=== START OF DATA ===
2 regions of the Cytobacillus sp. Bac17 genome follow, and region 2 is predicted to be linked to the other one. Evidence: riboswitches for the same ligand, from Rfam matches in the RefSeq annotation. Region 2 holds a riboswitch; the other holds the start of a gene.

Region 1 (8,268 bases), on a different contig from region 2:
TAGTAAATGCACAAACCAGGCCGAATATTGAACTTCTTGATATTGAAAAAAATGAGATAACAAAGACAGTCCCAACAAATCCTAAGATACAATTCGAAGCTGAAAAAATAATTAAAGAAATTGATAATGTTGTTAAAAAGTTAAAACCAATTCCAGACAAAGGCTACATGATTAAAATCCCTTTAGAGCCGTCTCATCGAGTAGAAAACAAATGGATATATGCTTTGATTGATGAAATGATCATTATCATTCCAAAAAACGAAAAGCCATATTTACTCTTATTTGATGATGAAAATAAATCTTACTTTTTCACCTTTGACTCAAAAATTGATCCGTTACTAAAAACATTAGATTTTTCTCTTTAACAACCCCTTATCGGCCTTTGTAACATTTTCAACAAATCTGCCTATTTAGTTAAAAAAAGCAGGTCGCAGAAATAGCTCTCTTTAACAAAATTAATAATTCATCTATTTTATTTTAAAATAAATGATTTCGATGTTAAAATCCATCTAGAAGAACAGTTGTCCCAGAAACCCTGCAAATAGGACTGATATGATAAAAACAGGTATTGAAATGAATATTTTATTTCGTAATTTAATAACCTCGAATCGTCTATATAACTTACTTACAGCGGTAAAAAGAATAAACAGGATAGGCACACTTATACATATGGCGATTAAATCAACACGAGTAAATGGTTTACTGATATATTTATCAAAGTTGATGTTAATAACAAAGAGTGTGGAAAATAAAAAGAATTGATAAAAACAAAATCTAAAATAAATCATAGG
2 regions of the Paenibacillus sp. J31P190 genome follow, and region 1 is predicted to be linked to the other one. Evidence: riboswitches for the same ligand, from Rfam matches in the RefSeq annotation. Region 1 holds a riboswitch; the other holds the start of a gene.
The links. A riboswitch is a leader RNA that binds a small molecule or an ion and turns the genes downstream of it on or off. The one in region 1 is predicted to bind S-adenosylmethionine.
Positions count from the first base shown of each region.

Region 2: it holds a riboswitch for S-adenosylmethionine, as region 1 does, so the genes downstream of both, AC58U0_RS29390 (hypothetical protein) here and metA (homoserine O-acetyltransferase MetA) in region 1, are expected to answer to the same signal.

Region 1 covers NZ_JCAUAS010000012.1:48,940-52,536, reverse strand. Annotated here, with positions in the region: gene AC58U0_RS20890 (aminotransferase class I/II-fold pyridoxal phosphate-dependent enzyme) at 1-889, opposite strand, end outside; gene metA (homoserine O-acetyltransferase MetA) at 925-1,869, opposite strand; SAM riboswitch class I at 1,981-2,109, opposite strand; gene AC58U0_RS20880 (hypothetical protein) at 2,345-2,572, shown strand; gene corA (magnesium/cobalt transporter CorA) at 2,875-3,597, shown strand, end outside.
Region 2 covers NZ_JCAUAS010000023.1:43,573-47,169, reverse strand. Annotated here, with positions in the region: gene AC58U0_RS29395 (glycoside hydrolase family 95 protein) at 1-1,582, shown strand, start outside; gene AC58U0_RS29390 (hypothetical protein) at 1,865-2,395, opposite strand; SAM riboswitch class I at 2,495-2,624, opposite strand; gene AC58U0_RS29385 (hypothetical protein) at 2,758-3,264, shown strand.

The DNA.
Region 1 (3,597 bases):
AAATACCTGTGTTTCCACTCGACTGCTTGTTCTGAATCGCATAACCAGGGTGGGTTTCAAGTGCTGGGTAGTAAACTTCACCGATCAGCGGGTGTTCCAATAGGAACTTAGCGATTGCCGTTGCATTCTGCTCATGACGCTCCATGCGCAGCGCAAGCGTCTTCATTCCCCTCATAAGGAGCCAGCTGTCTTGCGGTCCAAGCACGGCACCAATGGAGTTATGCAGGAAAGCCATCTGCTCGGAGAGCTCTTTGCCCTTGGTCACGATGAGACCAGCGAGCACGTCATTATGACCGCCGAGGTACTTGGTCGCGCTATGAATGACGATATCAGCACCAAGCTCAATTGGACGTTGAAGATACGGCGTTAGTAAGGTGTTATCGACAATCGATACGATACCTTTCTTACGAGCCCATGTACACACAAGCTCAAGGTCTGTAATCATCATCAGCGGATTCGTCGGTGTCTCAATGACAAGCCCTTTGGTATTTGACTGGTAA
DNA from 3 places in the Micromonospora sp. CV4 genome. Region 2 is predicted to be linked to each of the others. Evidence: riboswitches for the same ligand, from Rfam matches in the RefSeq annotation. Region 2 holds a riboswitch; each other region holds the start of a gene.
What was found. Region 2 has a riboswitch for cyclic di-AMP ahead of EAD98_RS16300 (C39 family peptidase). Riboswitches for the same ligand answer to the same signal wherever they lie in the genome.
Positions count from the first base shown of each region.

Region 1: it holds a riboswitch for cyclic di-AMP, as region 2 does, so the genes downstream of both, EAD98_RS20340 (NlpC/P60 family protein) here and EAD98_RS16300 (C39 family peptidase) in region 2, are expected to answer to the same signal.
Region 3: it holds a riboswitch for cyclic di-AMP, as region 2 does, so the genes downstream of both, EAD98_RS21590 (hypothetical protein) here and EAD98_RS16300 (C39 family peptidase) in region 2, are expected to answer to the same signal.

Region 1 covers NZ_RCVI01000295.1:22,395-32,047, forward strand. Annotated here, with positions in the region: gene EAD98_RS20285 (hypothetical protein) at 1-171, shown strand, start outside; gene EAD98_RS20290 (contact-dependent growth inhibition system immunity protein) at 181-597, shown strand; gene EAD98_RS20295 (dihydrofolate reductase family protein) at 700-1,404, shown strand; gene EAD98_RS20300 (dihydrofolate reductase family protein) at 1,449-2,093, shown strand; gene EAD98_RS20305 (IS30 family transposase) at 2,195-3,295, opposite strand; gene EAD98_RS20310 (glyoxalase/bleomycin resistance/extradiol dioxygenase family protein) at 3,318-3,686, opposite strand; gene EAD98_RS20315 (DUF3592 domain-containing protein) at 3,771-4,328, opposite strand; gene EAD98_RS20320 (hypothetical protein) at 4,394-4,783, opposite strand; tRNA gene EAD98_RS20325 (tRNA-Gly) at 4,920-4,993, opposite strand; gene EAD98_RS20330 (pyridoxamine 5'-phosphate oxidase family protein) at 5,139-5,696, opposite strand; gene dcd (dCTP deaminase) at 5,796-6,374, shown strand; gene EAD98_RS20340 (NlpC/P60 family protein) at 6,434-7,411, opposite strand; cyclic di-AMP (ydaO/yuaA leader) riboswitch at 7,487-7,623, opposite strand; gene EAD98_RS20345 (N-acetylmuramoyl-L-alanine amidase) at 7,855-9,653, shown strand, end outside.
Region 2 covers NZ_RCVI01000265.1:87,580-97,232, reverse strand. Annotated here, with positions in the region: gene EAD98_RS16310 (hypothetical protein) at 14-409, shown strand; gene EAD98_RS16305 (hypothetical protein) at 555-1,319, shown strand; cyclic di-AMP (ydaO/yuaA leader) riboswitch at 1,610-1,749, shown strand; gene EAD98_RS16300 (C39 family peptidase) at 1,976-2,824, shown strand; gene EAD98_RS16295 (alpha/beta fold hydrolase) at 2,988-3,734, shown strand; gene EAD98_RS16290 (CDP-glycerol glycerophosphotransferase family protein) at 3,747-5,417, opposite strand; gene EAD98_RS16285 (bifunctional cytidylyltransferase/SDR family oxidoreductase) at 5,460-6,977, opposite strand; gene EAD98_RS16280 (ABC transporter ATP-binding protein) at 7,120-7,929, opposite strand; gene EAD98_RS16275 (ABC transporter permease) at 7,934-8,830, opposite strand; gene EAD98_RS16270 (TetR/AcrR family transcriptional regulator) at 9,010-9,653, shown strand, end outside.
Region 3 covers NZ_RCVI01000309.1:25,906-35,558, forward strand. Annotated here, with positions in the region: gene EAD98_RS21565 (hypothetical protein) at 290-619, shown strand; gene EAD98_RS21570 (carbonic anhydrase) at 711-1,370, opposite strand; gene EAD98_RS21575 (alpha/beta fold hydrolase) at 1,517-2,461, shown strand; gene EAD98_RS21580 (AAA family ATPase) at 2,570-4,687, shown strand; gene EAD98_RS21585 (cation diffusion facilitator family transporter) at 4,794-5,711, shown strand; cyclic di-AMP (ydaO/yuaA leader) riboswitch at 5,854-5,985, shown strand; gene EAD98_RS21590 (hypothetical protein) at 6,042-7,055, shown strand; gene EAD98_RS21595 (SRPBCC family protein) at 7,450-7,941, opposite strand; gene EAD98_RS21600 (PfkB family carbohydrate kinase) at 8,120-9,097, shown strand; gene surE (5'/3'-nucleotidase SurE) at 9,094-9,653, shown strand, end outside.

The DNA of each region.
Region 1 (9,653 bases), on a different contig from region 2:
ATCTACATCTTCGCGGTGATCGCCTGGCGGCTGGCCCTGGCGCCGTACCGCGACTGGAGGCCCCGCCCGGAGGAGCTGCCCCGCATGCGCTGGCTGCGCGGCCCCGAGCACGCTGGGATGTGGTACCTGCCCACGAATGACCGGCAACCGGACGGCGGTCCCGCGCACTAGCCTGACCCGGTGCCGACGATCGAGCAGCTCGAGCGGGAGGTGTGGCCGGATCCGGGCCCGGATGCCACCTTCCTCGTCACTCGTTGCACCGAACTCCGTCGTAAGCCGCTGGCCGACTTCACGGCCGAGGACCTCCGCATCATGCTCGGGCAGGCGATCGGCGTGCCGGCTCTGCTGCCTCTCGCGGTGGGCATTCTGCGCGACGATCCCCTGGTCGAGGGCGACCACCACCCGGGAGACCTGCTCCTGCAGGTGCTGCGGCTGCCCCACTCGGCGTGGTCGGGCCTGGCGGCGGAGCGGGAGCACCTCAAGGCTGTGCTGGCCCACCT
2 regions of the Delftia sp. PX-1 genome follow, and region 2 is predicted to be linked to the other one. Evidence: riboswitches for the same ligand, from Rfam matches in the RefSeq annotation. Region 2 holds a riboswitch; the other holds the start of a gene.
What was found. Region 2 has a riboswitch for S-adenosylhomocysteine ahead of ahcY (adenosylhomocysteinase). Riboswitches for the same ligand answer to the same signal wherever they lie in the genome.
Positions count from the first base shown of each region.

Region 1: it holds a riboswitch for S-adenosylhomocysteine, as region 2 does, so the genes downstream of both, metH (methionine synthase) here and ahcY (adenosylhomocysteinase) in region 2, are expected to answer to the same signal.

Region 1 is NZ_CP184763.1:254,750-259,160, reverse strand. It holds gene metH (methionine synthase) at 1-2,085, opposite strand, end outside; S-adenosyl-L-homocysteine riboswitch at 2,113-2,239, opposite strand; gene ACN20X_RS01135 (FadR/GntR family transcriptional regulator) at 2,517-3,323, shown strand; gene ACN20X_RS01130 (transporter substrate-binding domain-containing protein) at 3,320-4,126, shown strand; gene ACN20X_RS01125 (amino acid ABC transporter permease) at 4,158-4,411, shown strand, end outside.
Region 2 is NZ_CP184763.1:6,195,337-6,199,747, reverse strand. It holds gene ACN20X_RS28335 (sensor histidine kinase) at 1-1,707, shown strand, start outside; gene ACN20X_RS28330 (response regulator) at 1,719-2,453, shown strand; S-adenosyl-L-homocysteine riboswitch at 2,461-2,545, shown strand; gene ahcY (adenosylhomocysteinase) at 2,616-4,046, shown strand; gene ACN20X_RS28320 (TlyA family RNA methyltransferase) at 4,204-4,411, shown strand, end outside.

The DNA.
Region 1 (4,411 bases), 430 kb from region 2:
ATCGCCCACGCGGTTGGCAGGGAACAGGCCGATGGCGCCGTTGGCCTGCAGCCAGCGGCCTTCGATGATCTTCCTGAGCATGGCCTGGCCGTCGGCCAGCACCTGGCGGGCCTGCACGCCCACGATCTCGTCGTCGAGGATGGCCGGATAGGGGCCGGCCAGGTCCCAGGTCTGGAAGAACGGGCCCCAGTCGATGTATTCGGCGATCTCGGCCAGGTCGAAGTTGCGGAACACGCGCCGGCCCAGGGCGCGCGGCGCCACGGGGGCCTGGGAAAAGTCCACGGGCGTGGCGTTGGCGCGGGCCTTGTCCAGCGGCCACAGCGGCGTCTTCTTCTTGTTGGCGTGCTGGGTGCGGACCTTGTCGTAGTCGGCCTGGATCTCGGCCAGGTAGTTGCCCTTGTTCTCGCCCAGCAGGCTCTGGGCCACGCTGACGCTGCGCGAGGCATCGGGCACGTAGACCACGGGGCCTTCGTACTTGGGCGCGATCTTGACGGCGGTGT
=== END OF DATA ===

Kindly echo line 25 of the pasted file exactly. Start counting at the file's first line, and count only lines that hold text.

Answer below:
What was found. Region 2 has a riboswitch for S-adenosylhomocysteine ahead of ahcY (adenosylhomocysteinase). Riboswitches for the same ligand answer to the same signal wherever they lie in the genome.